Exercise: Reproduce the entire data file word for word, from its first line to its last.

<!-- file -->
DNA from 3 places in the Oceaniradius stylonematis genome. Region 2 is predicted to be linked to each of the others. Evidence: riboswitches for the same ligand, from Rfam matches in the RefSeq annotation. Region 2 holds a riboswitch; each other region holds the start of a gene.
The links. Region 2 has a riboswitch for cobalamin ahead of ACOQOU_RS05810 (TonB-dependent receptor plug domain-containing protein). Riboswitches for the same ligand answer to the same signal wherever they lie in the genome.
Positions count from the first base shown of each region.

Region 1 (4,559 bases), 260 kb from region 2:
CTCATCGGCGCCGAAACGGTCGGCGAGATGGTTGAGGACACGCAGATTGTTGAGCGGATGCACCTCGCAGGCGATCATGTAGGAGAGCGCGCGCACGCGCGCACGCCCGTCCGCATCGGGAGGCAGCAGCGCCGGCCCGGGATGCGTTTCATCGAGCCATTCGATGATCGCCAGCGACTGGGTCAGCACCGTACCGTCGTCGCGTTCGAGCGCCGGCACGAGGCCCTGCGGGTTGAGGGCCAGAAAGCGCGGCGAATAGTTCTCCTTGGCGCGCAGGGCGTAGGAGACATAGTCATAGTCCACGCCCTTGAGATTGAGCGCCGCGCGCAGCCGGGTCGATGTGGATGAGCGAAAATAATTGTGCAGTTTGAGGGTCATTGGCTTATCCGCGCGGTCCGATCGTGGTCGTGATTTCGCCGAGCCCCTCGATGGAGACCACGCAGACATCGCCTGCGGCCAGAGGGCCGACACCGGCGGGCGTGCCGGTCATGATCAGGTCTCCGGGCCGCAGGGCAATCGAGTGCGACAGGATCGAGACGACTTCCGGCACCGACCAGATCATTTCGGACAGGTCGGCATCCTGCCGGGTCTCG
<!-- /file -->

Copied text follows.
DNA from 3 places in the Oceaniradius stylonematis genome. Region 2 is predicted to be linked to each of the others. Evidence: riboswitches for the same ligand, from Rfam matches in the RefSeq annotation. Region 2 holds a riboswitch; each other region holds the start of a gene.
The links. Region 2 has a riboswitch for cobalamin ahead of ACOQOU_RS05810 (TonB-dependent receptor plug domain-containing protein). Riboswitches for the same ligand answer to the same signal wherever they lie in the genome.
Positions count from the first base shown of each region.

Region 1 (4,559 bases), 260 kb from region 2:
CTCATCGGCGCCGAAACGGTCGGCGAGATGGTTGAGGACACGCAGATTGTTGAGCGGATGCACCTCGCAGGCGATCATGTAGGAGAGCGCGCGCACGCGCGCACGCCCGTCCGCATCGGGAGGCAGCAGCGCCGGCCCGGGATGCGTTTCATCGAGCCATTCGATGATCGCCAGCGACTGGGTCAGCACCGTACCGTCGTCGCGTTCGAGCGCCGGCACGAGGCCCTGCGGGTTGAGGGCCAGAAAGCGCGGCGAATAGTTCTCCTTGGCGCGCAGGGCGTAGGAGACATAGTCATAGTCCACGCCCTTGAGATTGAGCGCCGCGCGCAGCCGGGTCGATGTGGATGAGCGAAAATAATTGTGCAGTTTGAGGGTCATTGGCTTATCCGCGCGGTCCGATCGTGGTCGTGATTTCGCCGAGCCCCTCGATGGAGACCACGCAGACATCGCCTGCGGCCAGAGGGCCGACACCGGCGGGCGTGCCGGTCATGATCAGGTCTCCGGGCCGCAGGGCAATCGAGTGCGACAGGATCGAGACGACTTCCGGCACCGACCAGATCATTTCGGACAGGTCGGCATCCTGCCGGGTCTCG